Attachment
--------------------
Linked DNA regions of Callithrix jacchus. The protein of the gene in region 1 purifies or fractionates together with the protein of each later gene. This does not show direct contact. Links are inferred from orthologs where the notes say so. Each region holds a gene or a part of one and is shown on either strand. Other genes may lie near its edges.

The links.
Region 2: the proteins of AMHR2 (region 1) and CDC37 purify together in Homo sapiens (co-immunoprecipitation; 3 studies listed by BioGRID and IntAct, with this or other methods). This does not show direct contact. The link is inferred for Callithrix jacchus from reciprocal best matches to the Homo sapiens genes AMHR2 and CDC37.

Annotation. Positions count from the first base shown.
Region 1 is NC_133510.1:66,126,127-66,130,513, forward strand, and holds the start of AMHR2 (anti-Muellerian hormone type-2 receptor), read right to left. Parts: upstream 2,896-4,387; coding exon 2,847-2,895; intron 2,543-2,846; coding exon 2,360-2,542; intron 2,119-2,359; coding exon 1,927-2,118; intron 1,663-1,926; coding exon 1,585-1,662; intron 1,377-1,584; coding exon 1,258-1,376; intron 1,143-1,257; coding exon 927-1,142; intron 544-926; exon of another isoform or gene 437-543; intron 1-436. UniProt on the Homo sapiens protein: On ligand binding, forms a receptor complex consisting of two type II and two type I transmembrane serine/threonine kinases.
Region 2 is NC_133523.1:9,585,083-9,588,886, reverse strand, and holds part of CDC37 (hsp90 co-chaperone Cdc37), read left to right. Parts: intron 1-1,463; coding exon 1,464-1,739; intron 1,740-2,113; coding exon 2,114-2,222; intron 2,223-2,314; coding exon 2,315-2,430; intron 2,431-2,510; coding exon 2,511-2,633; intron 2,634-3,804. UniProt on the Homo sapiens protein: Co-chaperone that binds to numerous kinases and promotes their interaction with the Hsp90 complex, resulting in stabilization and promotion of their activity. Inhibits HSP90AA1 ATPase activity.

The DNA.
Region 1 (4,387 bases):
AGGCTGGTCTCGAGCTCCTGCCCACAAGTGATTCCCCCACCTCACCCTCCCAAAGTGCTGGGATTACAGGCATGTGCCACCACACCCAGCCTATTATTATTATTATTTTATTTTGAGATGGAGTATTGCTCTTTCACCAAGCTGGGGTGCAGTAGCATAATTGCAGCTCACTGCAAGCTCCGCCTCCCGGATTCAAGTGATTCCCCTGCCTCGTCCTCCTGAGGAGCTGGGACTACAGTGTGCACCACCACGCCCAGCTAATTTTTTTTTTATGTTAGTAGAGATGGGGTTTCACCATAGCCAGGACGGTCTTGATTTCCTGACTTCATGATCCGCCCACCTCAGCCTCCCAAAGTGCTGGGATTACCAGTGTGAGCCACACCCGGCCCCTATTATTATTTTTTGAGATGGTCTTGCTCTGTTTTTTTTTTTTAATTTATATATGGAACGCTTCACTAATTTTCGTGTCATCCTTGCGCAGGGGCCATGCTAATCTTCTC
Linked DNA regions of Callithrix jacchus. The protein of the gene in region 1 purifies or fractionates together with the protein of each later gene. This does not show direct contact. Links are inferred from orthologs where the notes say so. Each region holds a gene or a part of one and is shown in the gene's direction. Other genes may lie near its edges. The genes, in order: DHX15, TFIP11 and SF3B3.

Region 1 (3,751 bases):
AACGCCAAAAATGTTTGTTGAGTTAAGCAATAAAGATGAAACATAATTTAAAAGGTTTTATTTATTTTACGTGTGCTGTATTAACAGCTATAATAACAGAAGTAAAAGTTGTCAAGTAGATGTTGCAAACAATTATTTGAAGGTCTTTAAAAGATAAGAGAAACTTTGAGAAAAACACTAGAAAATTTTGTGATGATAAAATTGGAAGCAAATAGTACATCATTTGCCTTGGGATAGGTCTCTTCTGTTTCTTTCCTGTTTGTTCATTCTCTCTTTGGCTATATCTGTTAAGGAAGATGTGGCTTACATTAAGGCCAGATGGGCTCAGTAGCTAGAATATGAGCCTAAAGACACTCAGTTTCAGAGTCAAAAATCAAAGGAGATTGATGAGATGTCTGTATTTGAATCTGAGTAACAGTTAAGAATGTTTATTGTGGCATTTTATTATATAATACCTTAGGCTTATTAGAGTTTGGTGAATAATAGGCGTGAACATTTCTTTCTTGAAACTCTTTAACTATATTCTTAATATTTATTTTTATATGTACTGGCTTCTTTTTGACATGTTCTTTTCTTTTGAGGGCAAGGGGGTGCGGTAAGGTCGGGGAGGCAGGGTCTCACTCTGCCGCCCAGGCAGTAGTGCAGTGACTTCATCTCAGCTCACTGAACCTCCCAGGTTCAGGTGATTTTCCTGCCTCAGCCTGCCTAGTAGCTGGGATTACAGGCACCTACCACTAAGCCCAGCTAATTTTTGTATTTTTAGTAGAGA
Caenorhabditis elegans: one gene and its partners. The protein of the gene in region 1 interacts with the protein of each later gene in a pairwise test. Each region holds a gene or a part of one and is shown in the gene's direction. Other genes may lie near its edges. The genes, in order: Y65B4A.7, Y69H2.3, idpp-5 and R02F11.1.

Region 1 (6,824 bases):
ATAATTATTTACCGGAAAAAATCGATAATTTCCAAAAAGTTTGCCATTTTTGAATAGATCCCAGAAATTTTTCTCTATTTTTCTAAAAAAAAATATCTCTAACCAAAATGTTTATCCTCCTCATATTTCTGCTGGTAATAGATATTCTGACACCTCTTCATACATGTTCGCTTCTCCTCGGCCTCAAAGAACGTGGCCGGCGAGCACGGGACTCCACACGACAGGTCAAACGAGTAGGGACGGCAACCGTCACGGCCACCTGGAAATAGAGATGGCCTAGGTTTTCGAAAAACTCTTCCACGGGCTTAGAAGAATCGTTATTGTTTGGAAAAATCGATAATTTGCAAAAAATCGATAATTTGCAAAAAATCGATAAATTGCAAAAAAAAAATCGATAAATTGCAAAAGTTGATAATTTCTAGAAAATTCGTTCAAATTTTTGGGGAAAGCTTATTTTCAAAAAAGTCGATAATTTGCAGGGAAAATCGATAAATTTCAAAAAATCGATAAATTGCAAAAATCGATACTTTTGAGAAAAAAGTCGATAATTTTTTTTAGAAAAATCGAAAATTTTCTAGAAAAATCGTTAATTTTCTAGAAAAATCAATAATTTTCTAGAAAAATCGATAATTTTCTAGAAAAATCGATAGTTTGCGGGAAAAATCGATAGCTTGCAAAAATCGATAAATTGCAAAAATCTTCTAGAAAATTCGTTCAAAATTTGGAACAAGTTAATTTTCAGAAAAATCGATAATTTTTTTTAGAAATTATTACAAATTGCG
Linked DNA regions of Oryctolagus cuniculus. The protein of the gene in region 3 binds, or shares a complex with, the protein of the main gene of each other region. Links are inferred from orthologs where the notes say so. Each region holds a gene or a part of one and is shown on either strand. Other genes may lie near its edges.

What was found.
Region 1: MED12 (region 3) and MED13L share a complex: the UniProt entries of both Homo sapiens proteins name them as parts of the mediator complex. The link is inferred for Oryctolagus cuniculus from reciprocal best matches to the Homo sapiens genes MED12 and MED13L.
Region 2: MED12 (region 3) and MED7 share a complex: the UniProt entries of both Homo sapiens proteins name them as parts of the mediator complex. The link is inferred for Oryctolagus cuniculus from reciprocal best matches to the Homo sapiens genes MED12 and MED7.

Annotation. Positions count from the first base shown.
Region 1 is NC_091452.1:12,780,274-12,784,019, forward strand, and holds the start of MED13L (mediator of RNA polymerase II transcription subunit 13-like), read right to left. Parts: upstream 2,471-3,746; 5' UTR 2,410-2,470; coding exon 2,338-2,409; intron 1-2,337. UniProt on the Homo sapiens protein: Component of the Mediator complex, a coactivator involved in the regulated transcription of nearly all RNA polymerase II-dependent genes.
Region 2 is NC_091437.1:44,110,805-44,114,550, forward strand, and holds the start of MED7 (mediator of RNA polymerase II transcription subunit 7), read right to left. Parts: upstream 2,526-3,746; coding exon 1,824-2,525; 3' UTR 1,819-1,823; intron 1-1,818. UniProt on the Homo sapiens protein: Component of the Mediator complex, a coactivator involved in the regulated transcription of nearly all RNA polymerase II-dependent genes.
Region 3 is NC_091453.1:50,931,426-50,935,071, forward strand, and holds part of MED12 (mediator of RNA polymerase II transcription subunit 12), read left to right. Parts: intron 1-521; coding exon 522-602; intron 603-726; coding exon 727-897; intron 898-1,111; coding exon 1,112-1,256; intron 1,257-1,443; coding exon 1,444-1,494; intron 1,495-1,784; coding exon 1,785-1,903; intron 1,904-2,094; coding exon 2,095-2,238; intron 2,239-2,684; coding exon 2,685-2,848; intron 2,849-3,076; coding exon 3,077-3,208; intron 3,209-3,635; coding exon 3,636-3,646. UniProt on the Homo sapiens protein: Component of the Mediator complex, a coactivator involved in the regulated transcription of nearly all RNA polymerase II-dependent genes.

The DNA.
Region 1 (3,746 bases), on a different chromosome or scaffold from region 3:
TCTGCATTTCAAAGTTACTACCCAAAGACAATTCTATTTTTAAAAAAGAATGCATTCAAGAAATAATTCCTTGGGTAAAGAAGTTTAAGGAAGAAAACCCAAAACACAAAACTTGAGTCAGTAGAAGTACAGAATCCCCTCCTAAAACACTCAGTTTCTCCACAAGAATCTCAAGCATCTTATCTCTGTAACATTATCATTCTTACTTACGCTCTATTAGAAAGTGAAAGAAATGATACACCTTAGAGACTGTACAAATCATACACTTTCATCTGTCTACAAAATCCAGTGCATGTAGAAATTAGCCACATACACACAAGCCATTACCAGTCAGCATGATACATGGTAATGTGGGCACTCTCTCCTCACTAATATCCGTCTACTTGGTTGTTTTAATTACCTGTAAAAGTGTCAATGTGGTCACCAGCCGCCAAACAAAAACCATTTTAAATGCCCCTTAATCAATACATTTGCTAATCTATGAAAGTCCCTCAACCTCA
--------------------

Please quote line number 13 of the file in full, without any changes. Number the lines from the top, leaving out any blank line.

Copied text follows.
Caenorhabditis elegans: one gene and its partners. The protein of the gene in region 1 interacts with the protein of each later gene in a pairwise test. Each region holds a gene or a part of one and is shown in the gene's direction. Other genes may lie near its edges. The genes, in order: Y65B4A.7, Y69H2.3, idpp-5 and R02F11.1.